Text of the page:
ancient ephesus

Ephesus-2012-Rene Morley-SRS

Ephesus, Turkey, is considered one of the most important ancient archaeological sites in the world.*  Its history dates back 8,000 years and encompasses several locations, many earthquakes and phases of rebuilding. In its heyday of 200,000 or more inhabitants, it was the fourth largest population center in the region. It’s the same city Paul visited, lived in, and referred to throughout his New Testament writings. I knew all of that, but I was still completely unprepared for its expanse or the excitement those old stones would impart!

In ancient times, the city was a significant port. Most travelers entered from the sea-side. The landscape has shifted, the shoreline is now several miles distant, and tourists enter the site from the east. This makes for an easy walk downhill most of the way. Even so, I was glad we’d arrived early in the day as a fierce August sun made her steady ascent.

Near the entrance is a curbstone carved with one of the earliest Christian symbols. In ancient Greek script, all five letters fit within and form a circle. We know it as the sign of the fish: Jesus Christ, Savior, Son of God. A pile of hollow clay fixtures was stacked nearby. These fragments once served as plumbing or heating pipes throughout the city.

Ancient Romans were famed for moving water around, to, and through their cities but that was just part of their engineering skill set. Not far from the entrance were the distinct Roman arches of the baths. There were separate temperature zones for the bather’s comfort and health: a frigidarium (cold), a tepidarium (warm), a calidarium (hot), a sudatorium (sweating), along with a dressing area, a bathing pool, and public restrooms. The stone floors were heated by hypocaust, circulating hot air underneath. It’s no wonder the baths were also a place of business! But in fact, we saw ample signs of creature comforts among the ancients as the tour progressed.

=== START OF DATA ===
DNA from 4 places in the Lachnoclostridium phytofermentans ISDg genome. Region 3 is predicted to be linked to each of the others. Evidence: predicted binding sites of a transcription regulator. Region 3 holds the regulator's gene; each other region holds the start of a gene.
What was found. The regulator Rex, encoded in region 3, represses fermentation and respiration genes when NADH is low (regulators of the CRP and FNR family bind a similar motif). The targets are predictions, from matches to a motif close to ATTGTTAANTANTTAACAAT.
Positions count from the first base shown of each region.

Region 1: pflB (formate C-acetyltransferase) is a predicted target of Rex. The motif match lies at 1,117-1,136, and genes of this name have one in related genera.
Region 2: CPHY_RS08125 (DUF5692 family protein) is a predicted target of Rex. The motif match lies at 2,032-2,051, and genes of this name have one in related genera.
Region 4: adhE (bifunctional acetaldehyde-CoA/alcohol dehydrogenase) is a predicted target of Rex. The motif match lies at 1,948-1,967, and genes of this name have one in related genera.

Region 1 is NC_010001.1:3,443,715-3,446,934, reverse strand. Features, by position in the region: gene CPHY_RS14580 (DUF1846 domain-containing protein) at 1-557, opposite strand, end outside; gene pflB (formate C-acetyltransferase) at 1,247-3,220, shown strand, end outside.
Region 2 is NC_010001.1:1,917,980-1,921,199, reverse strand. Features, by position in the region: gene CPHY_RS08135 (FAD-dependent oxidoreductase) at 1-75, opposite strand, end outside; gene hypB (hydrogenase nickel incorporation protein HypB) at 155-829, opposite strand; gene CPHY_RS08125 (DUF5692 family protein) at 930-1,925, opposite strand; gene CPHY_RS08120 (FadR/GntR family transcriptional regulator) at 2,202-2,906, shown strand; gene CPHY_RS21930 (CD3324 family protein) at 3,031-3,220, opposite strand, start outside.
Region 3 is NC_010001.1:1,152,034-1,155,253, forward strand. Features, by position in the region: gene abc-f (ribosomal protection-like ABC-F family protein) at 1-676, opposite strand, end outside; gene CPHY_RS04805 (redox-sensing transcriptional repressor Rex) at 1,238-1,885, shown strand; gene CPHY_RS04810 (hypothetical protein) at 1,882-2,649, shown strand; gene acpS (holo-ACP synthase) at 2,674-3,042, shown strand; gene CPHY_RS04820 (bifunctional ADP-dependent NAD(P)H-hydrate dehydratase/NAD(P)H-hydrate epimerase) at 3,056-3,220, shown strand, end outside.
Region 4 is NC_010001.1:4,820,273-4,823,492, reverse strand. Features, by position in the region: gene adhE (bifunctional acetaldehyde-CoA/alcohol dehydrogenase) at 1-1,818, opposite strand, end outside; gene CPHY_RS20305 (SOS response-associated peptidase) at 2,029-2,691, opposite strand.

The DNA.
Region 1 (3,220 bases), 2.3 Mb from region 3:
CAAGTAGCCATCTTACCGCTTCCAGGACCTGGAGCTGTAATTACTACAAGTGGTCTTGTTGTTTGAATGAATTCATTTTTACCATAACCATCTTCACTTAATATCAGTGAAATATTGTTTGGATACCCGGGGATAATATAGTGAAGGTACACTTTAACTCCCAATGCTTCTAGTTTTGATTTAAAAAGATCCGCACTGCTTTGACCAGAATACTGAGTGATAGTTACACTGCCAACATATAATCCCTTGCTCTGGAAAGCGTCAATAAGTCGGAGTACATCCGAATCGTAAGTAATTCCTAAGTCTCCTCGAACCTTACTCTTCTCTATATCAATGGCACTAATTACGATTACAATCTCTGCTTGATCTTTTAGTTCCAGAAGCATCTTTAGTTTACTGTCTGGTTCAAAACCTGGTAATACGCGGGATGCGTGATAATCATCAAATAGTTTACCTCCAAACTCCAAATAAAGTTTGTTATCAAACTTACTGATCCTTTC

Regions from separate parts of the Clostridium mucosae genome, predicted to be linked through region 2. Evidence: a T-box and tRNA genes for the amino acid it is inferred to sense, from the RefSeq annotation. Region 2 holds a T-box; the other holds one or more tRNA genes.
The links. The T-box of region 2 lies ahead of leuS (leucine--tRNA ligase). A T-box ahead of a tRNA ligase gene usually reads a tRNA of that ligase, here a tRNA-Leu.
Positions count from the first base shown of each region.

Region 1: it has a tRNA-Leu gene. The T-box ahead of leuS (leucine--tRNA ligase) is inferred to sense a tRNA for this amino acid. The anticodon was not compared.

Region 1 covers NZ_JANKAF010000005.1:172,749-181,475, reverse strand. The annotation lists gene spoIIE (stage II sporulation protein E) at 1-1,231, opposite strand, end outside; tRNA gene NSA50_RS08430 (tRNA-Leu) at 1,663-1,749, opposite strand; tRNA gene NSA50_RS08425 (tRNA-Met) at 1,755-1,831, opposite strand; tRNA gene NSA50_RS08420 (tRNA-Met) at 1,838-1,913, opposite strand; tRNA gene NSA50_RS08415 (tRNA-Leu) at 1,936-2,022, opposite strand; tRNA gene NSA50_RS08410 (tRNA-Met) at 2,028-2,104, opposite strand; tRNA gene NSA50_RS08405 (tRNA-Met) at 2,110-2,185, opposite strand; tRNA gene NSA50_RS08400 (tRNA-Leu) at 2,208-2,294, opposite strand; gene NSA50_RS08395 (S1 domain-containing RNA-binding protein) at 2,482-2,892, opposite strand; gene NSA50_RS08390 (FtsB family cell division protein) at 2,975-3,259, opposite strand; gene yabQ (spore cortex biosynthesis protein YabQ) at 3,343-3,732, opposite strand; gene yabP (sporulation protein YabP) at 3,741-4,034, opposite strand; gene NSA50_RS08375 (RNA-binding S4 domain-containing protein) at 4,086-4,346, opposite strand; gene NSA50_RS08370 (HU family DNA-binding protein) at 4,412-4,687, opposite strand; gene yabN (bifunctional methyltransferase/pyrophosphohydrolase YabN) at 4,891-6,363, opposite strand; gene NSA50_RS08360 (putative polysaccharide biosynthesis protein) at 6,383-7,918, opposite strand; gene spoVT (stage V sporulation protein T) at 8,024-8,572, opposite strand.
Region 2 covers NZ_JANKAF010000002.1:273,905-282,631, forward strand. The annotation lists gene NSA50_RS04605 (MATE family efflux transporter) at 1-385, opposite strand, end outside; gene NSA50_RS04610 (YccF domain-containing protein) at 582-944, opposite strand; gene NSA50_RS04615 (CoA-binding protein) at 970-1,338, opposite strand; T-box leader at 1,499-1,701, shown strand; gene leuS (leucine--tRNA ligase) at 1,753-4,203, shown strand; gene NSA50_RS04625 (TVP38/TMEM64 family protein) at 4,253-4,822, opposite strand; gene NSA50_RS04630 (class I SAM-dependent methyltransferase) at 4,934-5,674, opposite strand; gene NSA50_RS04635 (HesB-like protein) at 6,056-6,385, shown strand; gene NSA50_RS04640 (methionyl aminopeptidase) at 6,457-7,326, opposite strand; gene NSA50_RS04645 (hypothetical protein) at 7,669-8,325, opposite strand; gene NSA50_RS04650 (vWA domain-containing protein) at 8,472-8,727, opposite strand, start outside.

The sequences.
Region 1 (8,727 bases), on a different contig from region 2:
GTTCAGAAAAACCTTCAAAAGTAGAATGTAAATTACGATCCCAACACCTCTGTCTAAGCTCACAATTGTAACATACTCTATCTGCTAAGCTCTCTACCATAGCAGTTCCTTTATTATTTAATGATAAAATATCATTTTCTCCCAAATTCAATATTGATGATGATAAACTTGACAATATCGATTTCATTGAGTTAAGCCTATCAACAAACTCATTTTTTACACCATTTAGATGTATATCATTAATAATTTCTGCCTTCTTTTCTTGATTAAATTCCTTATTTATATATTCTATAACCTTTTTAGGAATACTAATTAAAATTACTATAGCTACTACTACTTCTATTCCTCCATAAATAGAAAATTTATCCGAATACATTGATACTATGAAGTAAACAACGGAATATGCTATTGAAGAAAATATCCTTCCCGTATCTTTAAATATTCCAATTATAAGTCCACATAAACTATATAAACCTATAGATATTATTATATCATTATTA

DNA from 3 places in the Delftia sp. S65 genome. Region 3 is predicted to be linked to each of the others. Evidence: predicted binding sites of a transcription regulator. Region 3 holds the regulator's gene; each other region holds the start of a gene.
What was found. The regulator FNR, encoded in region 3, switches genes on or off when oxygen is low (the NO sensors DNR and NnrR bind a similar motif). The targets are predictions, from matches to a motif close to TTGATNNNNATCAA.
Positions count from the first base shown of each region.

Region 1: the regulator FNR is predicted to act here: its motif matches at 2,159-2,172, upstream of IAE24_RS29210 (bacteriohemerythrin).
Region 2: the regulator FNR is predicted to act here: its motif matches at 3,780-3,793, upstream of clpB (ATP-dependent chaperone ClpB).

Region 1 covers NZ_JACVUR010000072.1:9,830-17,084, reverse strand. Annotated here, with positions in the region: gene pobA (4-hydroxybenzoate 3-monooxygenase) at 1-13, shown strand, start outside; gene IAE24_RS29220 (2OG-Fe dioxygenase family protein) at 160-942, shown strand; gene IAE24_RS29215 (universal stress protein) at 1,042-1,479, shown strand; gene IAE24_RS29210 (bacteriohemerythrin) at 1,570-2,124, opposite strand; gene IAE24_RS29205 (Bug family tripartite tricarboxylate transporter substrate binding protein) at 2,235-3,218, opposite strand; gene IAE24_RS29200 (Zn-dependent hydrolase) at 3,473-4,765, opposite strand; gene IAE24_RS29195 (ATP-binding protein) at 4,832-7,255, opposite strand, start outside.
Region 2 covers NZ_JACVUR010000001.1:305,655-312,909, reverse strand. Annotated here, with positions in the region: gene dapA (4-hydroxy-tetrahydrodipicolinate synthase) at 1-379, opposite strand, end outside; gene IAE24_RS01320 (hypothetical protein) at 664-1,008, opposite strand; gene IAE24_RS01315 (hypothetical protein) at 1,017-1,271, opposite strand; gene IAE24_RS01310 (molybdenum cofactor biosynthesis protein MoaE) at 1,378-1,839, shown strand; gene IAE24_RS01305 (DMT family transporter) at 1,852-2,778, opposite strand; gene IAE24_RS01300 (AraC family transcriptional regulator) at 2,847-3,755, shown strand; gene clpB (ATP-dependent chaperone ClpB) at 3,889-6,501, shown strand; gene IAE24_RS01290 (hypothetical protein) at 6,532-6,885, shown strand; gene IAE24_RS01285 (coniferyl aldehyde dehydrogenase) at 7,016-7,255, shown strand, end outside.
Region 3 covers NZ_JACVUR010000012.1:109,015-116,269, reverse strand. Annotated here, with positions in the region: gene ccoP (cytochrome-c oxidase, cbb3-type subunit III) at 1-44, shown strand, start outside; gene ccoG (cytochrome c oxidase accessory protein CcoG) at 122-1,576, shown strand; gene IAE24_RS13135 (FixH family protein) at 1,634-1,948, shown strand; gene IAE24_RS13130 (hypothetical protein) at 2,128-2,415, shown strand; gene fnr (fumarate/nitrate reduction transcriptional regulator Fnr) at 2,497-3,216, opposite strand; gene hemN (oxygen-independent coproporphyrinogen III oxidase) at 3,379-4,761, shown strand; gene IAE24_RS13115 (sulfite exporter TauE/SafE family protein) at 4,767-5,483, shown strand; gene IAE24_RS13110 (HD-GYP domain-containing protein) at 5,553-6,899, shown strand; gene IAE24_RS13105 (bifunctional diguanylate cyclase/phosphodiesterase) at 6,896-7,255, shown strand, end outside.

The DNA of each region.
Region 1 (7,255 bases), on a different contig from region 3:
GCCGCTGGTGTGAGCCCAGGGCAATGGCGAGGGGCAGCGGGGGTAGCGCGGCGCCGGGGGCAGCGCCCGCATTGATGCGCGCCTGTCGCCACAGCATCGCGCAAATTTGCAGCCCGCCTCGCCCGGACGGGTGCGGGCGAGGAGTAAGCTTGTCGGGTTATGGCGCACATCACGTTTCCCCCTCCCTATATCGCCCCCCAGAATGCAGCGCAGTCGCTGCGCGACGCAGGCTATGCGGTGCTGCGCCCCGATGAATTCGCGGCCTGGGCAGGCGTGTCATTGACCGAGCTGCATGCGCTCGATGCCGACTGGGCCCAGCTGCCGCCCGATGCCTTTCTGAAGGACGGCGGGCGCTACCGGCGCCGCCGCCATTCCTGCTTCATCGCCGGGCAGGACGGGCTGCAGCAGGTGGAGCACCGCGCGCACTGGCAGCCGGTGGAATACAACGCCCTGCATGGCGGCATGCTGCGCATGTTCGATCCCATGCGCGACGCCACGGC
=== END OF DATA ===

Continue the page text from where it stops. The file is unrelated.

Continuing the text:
Many stones along the street were carved with names and symbols to signal the purpose of the local practitioner. Bulent interpreted, linking the Greek root with a recognizable modern day word. For a moment it seemed we were on the set of My Big Fat Greek Wedding. Everything traces back to Greek something!

Impressive as it is, you have to use your imagination on site at Ephesus; there are a lot of missing pieces. Among the most stunning ruins was the famed Celsus library, a strikingly beautiful structure — even in current skeletal form. Excavations reveal a hidden passage from the library to the ‘love house’ for those merely feigning scholarly interests. Hmmm.

Ancient Ephesus was also Paul’s Ephesus. And that, to me, is where it really gets interesting! Read on, part 2 of Ancient Ephesus…

~René Morley

Exploring Turkey Series: Turkish DelightAngel EyesHouse of MarySt. John’s Basilica, Ancient Ephesus and the Terrace HousesPaul’s Ephesus, and Hereke Carpet.

*Our brief visit to Turkey was infinitely more interesting in the company of a private guide, Bulent, through Sea Song Tours. An archaeologist who worked in his early career at Ephesus, his insider’s perspective and expertise, along with deep pride in his beautiful country, made a world of difference in our experience.

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